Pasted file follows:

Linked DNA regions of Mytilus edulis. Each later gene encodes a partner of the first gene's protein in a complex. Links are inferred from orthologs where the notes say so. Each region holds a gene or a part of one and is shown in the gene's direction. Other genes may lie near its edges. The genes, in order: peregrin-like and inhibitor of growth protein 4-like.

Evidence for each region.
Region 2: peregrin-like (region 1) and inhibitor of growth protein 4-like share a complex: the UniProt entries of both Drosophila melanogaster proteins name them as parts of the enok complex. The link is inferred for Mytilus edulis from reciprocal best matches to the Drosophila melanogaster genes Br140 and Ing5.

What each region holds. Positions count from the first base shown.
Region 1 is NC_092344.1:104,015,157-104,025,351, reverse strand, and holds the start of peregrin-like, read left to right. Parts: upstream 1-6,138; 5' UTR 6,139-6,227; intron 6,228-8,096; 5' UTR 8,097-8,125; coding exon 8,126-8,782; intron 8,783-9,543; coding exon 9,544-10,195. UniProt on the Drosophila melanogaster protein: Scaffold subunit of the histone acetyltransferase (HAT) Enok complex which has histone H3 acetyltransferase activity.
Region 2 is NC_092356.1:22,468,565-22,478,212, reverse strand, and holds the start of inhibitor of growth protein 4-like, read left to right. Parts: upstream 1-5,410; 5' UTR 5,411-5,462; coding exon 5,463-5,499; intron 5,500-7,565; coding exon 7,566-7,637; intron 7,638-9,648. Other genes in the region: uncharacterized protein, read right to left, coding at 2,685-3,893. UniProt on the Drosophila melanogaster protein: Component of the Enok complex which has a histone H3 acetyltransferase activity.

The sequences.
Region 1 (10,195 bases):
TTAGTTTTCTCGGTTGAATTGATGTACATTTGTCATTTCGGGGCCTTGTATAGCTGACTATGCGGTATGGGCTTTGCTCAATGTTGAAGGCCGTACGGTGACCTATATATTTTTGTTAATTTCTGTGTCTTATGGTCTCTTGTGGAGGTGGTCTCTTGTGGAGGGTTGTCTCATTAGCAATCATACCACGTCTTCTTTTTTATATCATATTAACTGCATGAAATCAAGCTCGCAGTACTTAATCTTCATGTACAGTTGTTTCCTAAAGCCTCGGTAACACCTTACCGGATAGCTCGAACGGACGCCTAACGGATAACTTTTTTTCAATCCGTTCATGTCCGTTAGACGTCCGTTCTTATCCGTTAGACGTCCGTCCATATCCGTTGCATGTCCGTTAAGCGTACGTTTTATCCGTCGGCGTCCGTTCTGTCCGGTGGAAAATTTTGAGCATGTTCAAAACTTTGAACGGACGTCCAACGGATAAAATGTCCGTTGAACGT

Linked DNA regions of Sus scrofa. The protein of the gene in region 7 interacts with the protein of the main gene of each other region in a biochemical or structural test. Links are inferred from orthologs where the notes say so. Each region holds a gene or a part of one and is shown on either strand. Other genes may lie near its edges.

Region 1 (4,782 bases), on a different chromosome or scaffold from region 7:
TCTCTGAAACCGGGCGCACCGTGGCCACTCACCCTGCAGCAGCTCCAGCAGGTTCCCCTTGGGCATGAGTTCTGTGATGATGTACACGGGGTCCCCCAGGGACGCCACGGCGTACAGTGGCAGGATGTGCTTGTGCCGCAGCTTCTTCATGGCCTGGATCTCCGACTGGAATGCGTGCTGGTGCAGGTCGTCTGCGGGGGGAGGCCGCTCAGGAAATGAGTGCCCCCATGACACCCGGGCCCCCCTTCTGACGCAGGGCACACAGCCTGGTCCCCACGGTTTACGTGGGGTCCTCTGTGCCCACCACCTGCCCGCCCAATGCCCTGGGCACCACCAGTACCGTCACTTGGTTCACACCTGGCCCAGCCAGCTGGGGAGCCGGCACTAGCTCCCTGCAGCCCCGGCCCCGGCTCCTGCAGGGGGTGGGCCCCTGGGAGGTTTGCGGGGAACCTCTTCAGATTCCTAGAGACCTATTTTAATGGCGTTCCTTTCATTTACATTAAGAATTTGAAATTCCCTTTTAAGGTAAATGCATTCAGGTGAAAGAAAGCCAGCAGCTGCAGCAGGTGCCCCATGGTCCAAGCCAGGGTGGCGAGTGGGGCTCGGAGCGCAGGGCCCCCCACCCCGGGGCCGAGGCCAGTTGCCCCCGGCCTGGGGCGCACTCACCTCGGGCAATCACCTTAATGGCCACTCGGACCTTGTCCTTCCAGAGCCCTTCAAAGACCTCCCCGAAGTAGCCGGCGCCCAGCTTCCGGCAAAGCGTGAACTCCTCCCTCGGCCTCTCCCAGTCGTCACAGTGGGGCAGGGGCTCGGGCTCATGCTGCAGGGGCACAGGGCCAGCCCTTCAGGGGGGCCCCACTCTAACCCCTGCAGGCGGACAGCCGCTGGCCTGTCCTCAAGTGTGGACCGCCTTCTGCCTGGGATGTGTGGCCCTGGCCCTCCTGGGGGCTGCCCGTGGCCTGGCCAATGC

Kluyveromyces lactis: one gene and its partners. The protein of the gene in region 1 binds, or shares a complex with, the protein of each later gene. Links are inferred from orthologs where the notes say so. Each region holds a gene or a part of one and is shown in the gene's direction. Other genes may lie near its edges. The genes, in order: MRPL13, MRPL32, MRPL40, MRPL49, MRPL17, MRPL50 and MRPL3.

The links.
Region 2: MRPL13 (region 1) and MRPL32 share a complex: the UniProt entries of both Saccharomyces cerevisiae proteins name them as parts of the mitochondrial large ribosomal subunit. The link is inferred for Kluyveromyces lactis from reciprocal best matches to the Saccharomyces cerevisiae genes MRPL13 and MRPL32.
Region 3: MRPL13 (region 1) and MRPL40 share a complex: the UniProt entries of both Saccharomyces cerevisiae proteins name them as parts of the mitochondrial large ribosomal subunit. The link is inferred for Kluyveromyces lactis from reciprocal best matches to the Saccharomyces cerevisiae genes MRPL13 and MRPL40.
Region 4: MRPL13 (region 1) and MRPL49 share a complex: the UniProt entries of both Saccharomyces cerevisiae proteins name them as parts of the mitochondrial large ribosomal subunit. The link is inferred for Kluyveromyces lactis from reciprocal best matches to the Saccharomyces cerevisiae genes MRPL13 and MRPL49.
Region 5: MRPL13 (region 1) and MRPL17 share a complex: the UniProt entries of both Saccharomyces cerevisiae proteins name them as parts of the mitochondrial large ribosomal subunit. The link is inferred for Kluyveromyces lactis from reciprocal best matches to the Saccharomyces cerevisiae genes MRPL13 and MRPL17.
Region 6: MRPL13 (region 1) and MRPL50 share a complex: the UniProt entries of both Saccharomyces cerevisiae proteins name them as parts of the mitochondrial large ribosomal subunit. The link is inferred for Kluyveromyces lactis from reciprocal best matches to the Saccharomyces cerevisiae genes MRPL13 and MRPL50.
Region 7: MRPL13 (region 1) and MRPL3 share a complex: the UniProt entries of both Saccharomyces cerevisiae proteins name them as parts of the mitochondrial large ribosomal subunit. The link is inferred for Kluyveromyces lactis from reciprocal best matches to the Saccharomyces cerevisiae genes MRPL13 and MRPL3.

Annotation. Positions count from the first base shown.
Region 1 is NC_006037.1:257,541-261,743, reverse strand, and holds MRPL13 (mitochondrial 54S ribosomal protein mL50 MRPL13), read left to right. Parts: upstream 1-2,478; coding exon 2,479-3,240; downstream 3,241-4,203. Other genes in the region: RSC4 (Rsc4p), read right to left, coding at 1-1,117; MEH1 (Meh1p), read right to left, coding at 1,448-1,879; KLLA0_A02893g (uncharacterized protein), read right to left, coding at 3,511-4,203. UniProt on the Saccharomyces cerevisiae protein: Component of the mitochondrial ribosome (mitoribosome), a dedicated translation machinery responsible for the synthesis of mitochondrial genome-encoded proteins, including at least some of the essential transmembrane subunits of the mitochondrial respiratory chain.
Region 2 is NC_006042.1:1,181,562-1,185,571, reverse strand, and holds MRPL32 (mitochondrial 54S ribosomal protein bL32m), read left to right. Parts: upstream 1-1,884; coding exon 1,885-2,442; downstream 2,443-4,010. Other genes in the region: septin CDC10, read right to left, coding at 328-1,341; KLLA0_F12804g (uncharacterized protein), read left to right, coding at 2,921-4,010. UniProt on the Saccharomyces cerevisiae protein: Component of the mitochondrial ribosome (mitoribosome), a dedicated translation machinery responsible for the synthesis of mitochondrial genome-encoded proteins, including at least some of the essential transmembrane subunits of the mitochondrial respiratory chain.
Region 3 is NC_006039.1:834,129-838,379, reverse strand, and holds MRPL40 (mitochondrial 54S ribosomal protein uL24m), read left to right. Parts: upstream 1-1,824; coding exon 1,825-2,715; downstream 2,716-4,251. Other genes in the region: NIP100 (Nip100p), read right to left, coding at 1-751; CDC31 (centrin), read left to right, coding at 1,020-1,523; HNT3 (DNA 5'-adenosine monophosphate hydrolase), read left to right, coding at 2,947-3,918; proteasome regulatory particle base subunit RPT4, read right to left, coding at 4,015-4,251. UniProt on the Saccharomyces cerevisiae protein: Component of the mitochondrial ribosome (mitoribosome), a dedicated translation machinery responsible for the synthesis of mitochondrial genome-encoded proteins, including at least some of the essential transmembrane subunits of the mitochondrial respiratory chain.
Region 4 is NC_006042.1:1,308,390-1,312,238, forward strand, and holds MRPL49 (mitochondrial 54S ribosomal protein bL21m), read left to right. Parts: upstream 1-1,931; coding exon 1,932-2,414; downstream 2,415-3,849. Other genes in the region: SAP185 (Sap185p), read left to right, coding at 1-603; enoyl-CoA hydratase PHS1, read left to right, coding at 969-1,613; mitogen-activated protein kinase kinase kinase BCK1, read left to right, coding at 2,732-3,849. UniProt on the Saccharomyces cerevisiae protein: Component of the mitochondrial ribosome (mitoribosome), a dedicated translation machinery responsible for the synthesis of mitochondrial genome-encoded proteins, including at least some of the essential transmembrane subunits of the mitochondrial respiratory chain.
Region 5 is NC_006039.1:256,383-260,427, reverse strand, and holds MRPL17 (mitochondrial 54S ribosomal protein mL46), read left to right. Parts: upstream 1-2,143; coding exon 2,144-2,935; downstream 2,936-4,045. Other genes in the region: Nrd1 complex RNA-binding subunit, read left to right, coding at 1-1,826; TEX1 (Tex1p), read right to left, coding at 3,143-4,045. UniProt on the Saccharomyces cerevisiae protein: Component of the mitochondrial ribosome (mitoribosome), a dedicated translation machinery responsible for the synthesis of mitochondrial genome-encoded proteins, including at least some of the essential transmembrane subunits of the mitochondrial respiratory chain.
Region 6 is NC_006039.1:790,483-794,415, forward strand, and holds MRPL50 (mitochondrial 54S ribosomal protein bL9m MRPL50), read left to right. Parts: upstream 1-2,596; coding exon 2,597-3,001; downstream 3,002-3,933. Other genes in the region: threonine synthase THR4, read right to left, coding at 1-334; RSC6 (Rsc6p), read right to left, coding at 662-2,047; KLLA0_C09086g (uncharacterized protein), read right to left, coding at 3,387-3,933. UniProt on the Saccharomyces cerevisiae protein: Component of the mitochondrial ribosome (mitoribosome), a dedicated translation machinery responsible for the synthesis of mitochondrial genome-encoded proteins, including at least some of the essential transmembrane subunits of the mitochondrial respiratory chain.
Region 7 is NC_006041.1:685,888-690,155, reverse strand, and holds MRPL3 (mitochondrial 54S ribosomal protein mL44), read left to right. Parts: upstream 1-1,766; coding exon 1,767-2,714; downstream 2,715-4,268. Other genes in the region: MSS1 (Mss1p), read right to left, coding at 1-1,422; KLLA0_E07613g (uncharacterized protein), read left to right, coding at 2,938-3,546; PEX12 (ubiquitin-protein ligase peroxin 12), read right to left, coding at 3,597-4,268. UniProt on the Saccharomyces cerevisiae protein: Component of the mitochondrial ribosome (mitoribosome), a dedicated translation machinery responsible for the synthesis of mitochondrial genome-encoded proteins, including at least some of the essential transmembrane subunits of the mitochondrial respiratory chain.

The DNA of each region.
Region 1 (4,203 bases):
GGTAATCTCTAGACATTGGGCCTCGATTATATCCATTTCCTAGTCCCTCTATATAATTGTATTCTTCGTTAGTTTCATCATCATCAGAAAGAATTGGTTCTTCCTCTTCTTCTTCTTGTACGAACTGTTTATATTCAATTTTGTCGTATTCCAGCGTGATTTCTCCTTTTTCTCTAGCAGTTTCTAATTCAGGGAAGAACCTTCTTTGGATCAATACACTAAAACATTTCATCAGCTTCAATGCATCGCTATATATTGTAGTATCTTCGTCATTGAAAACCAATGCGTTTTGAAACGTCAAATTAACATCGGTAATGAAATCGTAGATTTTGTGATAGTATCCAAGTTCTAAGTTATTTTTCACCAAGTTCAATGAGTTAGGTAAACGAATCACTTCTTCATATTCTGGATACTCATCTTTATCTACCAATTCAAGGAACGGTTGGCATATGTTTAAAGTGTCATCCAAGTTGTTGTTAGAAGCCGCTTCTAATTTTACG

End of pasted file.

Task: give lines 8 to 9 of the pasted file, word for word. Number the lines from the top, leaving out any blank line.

Region 1 (10,195 bases):
TTAGTTTTCTCGGTTGAATTGATGTACATTTGTCATTTCGGGGCCTTGTATAGCTGACTATGCGGTATGGGCTTTGCTCAATGTTGAAGGCCGTACGGTGACCTATATATTTTTGTTAATTTCTGTGTCTTATGGTCTCTTGTGGAGGTGGTCTCTTGTGGAGGGTTGTCTCATTAGCAATCATACCACGTCTTCTTTTTTATATCATATTAACTGCATGAAATCAAGCTCGCAGTACTTAATCTTCATGTACAGTTGTTTCCTAAAGCCTCGGTAACACCTTACCGGATAGCTCGAACGGACGCCTAACGGATAACTTTTTTTCAATCCGTTCATGTCCGTTAGACGTCCGTTCTTATCCGTTAGACGTCCGTCCATATCCGTTGCATGTCCGTTAAGCGTACGTTTTATCCGTCGGCGTCCGTTCTGTCCGGTGGAAAATTTTGAGCATGTTCAAAACTTTGAACGGACGTCCAACGGATAAAATGTCCGTTGAACGT